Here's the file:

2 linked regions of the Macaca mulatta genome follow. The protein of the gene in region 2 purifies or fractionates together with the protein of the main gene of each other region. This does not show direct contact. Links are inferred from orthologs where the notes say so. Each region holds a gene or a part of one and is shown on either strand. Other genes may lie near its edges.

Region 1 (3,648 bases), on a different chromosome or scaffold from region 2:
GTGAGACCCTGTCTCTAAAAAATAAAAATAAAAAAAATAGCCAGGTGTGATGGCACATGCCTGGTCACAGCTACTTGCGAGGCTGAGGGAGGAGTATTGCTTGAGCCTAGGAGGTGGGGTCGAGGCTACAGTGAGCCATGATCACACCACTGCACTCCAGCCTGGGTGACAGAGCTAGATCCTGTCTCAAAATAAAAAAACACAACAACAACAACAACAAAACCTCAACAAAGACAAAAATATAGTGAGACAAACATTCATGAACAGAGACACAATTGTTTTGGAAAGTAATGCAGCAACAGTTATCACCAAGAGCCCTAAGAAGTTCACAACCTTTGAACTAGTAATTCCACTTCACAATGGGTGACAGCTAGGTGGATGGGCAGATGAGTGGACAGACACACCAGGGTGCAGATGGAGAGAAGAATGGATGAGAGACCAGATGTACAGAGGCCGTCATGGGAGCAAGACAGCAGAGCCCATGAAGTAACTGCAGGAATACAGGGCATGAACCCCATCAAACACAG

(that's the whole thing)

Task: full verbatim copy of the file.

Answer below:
2 linked regions of the Macaca mulatta genome follow. The protein of the gene in region 2 purifies or fractionates together with the protein of the main gene of each other region. This does not show direct contact. Links are inferred from orthologs where the notes say so. Each region holds a gene or a part of one and is shown on either strand. Other genes may lie near its edges.

Region 1 (3,648 bases), on a different chromosome or scaffold from region 2:
GTGAGACCCTGTCTCTAAAAAATAAAAATAAAAAAAATAGCCAGGTGTGATGGCACATGCCTGGTCACAGCTACTTGCGAGGCTGAGGGAGGAGTATTGCTTGAGCCTAGGAGGTGGGGTCGAGGCTACAGTGAGCCATGATCACACCACTGCACTCCAGCCTGGGTGACAGAGCTAGATCCTGTCTCAAAATAAAAAAACACAACAACAACAACAACAAAACCTCAACAAAGACAAAAATATAGTGAGACAAACATTCATGAACAGAGACACAATTGTTTTGGAAAGTAATGCAGCAACAGTTATCACCAAGAGCCCTAAGAAGTTCACAACCTTTGAACTAGTAATTCCACTTCACAATGGGTGACAGCTAGGTGGATGGGCAGATGAGTGGACAGACACACCAGGGTGCAGATGGAGAGAAGAATGGATGAGAGACCAGATGTACAGAGGCCGTCATGGGAGCAAGACAGCAGAGCCCATGAAGTAACTGCAGGAATACAGGGCATGAACCCCATCAAACACAG